Step H - Hemodynamics: assess adequacy of resuscitation and prevention of organ failure.

Adequacy of resuscitation is evaluated by looking at endorgan perfusion – using clinical examination and interpretation of monitored variables. There is no ideal method (1).  There are a number of reliable, yet simple measures. Direct measurement of blood pressure (using an arterial line) is essential to guide therapy, and there is a strong relationship between restoration of blood pressure and urinary output. The central venous pressure is useful for monitoring volume status, but of little value in terms of organ perfusion. In the blood gas, the pH, base deficit and serum lactate are useful guides of all body perfusion and anaerobic metabolism. During the resuscitation process, the patient should become gradually less acidotic and the base deficit and serum lactate should reduce.

There are a number of more invasive measures of perfusion. Pulmonary artery catheters are inserted to construct pressure volume relationships of the left ventricle and to measure cardiac output. They are also useful devices for measuring oxygen consumption because they can equate mixed venous oxygen saturation to cardiac output. The normal mixed venous oxygen saturation is 70%. A very low mixed venous saturation (SVO2) is indicative of excessive extraction of oxygen per unit blood – “under-resuscitation”. A very high is difficult to interpret: it may represent the inability of the tissues to extract oxygen, which certainly occurs in sepsis, or it may just be due to hyperdynamic circulation and overall increased oxygen delivery. And this is the problem with SvO2: it is a very blunt measurement. A normal SvO2 may represent normal whole body oxygen utilization while small organs and tissue systems are literally rotting inside. Moreover, the pulmonary artery catheter is of uncertain benefit, particularly in sepsis (2).

The pulmonary artery catheter controversy has led to a variety of non invasive monitors of stroke volume: the esophageal doppler (3), the non invasive cardiac output monitor using CO2 rebreathing (NICO) (4) and lithium dilution (5). These techniques may represent great advances in monitoring volume resuscitation; however there is, to date, little evidence of efficacy (1) .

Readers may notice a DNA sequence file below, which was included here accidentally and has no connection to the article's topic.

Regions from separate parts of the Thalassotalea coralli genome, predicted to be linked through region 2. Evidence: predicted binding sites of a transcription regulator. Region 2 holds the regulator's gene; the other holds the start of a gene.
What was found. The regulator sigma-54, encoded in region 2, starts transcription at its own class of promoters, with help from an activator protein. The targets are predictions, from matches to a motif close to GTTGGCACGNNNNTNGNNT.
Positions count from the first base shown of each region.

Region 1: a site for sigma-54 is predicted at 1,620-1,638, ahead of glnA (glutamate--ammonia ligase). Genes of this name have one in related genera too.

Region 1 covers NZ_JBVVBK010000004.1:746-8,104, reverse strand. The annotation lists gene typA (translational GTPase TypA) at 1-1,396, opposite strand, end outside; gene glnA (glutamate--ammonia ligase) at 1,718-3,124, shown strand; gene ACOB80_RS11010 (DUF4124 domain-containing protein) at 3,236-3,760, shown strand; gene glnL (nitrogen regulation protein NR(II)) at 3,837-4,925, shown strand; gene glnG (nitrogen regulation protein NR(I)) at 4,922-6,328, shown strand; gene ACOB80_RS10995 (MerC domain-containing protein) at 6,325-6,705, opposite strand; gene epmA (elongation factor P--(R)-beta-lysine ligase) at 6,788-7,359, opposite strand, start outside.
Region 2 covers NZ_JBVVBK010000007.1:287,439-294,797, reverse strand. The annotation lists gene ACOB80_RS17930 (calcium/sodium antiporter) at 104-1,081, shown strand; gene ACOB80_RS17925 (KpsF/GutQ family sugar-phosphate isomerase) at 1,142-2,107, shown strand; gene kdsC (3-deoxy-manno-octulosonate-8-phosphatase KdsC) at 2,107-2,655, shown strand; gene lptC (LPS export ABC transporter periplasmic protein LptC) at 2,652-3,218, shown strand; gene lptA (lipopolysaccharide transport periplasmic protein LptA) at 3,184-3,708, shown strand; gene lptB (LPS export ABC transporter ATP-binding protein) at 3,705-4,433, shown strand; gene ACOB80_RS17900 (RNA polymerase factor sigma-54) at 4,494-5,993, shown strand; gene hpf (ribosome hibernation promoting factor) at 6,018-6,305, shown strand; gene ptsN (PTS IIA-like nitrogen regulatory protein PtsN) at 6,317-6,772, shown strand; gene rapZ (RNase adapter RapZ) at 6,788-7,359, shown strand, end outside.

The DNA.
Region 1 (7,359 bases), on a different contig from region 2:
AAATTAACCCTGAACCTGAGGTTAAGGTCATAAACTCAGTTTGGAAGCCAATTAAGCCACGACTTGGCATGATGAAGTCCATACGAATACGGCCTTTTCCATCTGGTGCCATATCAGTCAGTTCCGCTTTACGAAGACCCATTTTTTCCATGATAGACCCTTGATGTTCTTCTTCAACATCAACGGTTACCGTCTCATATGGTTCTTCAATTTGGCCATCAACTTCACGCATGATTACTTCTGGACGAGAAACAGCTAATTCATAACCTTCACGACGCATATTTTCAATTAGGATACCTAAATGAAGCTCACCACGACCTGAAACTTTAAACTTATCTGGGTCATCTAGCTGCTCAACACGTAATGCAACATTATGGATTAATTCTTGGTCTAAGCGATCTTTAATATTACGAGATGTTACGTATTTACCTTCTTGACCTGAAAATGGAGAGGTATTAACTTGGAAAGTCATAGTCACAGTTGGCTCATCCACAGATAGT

It is possible to measure mixed venous oxygen saturation from an adapted central venous catheter, which has been shown to be a good measure of adequacy of resuscitation (6).

There have been many recent attempts to localize measurement of tissue perfusion – by looking at regional circulation. The most widely adopted tools are jugular venous oxygen saturation (SjO2), which is used in head injury, and gastric tonometery, which is sometimes used in sepsis. The most recent variant of tonometery, regional capnometery, measures gastric carbon dioxide (CO2) production, by absorbing CO2 from an air filled balloon attached to a modified nasogastric tube, and end tidal CO2, from the ventilator circuit. The presence of a very high concentration of CO2 in the stomach or a wide gastric-end tidal CO2 gap, is believed to be indicative of poor splanchnic blood flow. There are, however, concerns about measurement error and interpretation, and this technique is not widely accepted (7).

In the end, monitors are fallible, and it is often useful to fall back on old fashioned instinct: how does the patient look? Do not rely on monitors and numbers to fully guide your management: look at the patient, be aware of the conventional clinical signs, as these are often the most reliable.


(1)   Dabrowski GP, Steinberg SM, Ferrara JJ, Flint LM. A critical assessment of endpoints of shock resuscitation. Surg Clin North Am 2000; 80(3):825-844.

(2)   Connors AF, Jr., Speroff T, Dawson NV, Thomas C, Harrell FE, Jr., Wagner D et al. The effectiveness of right heart catheterization in the initial care of critically ill patients. SUPPORT Investigators. JAMA 1996; 276(11):889-897.

(3)   Gan TJ, Bennett-Guerrero E, Phillips-Bute B, Wakeling H, Moskowitz DM, Olufolabi Y et al. Hextend, a physiologically balanced plasma expander for large volume use in major surgery: a randomized phase III clinical trial. Hextend Study Group. Anesth Analg 1999; 88(5):992-998.

(4)   de Abreu MG, Quintel M, Ragaller M, Albrecht DM. Partial carbon dioxide rebreathing: a reliable technique for noninvasive measurement of nonshunted pulmonary capillary blood flow. Crit Care Med 1997; 25(4):675-683.

(5)   Linton R, Band D, O'Brien T, Jonas M, Leach R. Lithium dilution cardiac output measurement: a comparison with thermodilution. Crit Care Med 1997; 25(11):1796-1800.

(6)   Rivers E, Nguyen B, Havstad S, Ressler J, Muzzin A, Knoblich B et al. Early goal-directed therapy in the treatment of severe sepsis and septic shock. N Engl J Med 2001; 345(19):1368-1377.

(7)   Creteur J, De Backer D, Vincent JL. Does gastric tonometry monitor splanchnic perfusion? Crit Care Med 1999; 27(11):2480-2484.


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